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Chester parents warned over Blue Whale suicide game being played through social media

High school in Chester sends out warning letter

(Image: Getty)

Parents are being warned over a sinister social media trend their teenagers could be taking part in.

A Chester high school has sent out a letter to raise awareness of the 'dangerous' Blue Whale game.

Participants are encouraged to complete a self-harming task every day for 50 days.

Its final 'challenge' is to commit suicide.

All these actions have to be filmed and shared via social media.

The game started in Russia where it has been linked to the deaths of two youngsters, the Cambridge News reports .

Upton High School have circulated a letter to parents warning them about its dangers.

Deputy head John Keegan wrote: "I want to draw your attention to the Blue Whale game.

"It is a dangerous game that is popular at the moment in Russia and spreading across Eastern Europe. The game is played online and spreads through social media.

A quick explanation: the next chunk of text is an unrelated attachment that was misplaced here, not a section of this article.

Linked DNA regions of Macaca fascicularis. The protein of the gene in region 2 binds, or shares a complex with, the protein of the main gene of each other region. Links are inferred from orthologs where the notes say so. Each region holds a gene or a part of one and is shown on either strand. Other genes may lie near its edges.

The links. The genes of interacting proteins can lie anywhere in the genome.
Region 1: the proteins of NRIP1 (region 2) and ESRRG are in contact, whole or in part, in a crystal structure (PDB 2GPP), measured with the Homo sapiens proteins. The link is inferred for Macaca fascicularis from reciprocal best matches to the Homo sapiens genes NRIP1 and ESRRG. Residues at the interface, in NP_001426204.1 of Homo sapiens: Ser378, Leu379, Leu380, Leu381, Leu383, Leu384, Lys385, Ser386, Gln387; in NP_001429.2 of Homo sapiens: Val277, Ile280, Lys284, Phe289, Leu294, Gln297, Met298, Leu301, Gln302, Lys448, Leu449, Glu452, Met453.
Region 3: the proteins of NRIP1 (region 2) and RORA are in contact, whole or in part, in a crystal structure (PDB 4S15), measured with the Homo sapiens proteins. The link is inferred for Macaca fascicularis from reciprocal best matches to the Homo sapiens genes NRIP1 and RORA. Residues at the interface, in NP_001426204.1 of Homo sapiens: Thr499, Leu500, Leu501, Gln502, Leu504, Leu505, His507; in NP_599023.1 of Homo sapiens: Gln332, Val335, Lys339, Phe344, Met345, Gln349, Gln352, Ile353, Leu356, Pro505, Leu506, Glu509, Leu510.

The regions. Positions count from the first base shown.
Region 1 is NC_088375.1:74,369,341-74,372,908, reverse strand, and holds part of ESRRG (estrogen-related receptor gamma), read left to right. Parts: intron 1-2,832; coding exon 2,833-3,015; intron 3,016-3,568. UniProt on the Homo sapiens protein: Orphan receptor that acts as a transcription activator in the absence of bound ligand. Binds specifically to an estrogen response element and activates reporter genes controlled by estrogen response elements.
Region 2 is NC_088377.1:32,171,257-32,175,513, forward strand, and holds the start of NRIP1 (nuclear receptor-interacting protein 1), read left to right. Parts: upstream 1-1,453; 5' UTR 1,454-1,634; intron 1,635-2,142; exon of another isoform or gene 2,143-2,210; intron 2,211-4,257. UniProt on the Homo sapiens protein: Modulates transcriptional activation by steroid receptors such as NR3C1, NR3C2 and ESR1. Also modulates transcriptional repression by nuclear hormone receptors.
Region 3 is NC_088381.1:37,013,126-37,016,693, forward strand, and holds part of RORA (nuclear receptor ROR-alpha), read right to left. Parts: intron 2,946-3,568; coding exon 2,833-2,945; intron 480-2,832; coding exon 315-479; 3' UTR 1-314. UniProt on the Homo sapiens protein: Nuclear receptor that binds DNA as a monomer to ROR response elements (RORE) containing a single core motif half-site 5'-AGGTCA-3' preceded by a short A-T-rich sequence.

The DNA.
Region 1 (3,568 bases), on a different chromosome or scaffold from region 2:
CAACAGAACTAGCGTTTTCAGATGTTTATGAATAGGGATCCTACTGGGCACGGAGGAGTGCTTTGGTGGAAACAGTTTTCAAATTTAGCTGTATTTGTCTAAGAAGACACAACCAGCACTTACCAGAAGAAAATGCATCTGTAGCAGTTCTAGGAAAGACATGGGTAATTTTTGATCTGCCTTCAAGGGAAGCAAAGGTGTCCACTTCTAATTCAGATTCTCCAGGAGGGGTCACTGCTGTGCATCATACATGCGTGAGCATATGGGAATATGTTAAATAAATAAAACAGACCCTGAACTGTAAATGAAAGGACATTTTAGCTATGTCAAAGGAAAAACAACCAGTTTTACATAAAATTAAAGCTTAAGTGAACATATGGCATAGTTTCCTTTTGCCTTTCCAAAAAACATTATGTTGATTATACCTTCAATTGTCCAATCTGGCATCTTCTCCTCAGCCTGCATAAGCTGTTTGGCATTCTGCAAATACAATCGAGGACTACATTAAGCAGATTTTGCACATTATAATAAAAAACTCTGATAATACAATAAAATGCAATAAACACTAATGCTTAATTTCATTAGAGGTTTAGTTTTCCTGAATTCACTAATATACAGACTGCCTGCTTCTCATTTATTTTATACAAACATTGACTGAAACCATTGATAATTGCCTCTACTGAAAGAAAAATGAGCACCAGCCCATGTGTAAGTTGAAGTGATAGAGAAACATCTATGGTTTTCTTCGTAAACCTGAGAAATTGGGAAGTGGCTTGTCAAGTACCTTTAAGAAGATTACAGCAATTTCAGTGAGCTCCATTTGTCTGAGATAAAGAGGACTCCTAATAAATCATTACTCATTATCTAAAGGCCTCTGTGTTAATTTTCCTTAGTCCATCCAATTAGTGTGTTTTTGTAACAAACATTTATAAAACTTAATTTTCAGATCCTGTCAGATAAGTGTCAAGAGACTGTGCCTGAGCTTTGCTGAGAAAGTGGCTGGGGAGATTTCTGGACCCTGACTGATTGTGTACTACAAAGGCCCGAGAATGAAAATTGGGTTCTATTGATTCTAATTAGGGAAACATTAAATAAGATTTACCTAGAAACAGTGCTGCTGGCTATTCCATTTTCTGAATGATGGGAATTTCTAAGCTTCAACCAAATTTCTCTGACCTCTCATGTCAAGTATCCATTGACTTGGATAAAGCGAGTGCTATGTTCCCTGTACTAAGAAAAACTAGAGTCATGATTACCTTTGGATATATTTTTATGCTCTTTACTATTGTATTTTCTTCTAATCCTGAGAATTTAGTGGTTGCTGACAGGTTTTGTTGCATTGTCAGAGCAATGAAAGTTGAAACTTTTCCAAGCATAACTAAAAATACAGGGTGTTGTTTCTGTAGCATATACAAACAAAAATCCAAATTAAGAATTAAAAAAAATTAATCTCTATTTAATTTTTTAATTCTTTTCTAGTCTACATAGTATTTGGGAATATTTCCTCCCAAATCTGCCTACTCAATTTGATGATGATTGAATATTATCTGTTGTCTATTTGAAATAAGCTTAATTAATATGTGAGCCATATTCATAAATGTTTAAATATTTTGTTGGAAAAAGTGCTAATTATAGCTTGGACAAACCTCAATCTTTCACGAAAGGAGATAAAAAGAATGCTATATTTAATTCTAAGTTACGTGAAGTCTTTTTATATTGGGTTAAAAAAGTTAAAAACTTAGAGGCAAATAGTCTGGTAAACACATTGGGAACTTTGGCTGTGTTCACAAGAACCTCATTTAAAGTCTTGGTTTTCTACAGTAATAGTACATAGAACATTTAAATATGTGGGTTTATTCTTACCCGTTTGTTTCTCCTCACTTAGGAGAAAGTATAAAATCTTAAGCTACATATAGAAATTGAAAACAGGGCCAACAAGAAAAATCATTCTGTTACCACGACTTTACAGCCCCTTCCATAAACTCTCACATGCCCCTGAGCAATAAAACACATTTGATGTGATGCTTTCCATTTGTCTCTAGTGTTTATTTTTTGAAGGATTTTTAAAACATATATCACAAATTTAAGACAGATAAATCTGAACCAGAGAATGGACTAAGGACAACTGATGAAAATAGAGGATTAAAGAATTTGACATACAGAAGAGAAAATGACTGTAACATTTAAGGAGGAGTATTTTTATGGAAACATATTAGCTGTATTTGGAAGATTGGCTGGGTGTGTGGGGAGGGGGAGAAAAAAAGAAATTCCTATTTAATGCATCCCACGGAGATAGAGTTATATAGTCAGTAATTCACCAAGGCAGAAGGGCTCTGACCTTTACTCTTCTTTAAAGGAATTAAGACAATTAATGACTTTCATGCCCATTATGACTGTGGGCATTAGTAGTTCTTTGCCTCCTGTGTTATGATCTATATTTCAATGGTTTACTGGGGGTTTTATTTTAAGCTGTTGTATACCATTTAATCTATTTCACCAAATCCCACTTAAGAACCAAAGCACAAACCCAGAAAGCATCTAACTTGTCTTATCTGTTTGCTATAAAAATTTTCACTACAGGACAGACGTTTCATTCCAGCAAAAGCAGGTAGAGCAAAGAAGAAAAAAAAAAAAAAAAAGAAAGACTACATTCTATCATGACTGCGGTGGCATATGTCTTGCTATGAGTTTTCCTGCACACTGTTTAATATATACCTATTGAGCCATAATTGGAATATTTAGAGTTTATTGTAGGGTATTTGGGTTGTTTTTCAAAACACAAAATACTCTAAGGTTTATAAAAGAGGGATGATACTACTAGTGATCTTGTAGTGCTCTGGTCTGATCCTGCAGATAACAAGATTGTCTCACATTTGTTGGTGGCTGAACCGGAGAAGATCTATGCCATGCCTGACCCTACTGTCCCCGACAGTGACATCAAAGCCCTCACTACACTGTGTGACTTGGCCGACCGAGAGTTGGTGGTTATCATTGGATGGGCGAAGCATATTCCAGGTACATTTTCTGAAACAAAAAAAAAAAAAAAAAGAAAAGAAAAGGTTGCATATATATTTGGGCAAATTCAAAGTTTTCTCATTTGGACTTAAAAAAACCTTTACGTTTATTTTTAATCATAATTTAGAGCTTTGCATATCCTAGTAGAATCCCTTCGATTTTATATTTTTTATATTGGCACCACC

Upton-by-Chester High School

"As the game goes on the players are encouraged to self-harm and the final challenge is to commit suicide.

"The game is being played by children of all ages, some as young as primary age, but predominantly by teenagers."

Police officers in Britain are now posting warnings on Twitter and other platforms to alert parents.

Lead youth engagement officer at Cheshire Constabulary, PC Liz Stanton, said: “Cheshire Constabulary is aware of a ‘so-called’ online challenge targeting young and vulnerable people.

“While we have received no reports about this, we would always urge parents to remain vigilant, be aware of what sites/applications their children may be accessing online, and report any concerns they may have.

“Young people are urged to block or not respond to anything online that makes them feel upset, uncomfortable or threatened.

“Our youth engagement officers have been briefing local schools to ensure they are aware of this.

“Anyone with any concerns, is urged to contact police on 101”

The challenge is thought to be named after the common belief blue whales voluntarily wash up on beaches to die.

As part of the ‘game’ the self-harm tasks are set out by someone dubbed the 'master or teacher' of a group on social media.

One of the tell-tale signs a youngster is playing the game is if they carve a whale on their hand.

  • Samaritans (116 123) operates a 24-hour service available every day of the year. If you prefer to write down how you’re feeling, or if you’re worried about being overheard on the phone, you can email Samaritans at jo@samaritans.org.

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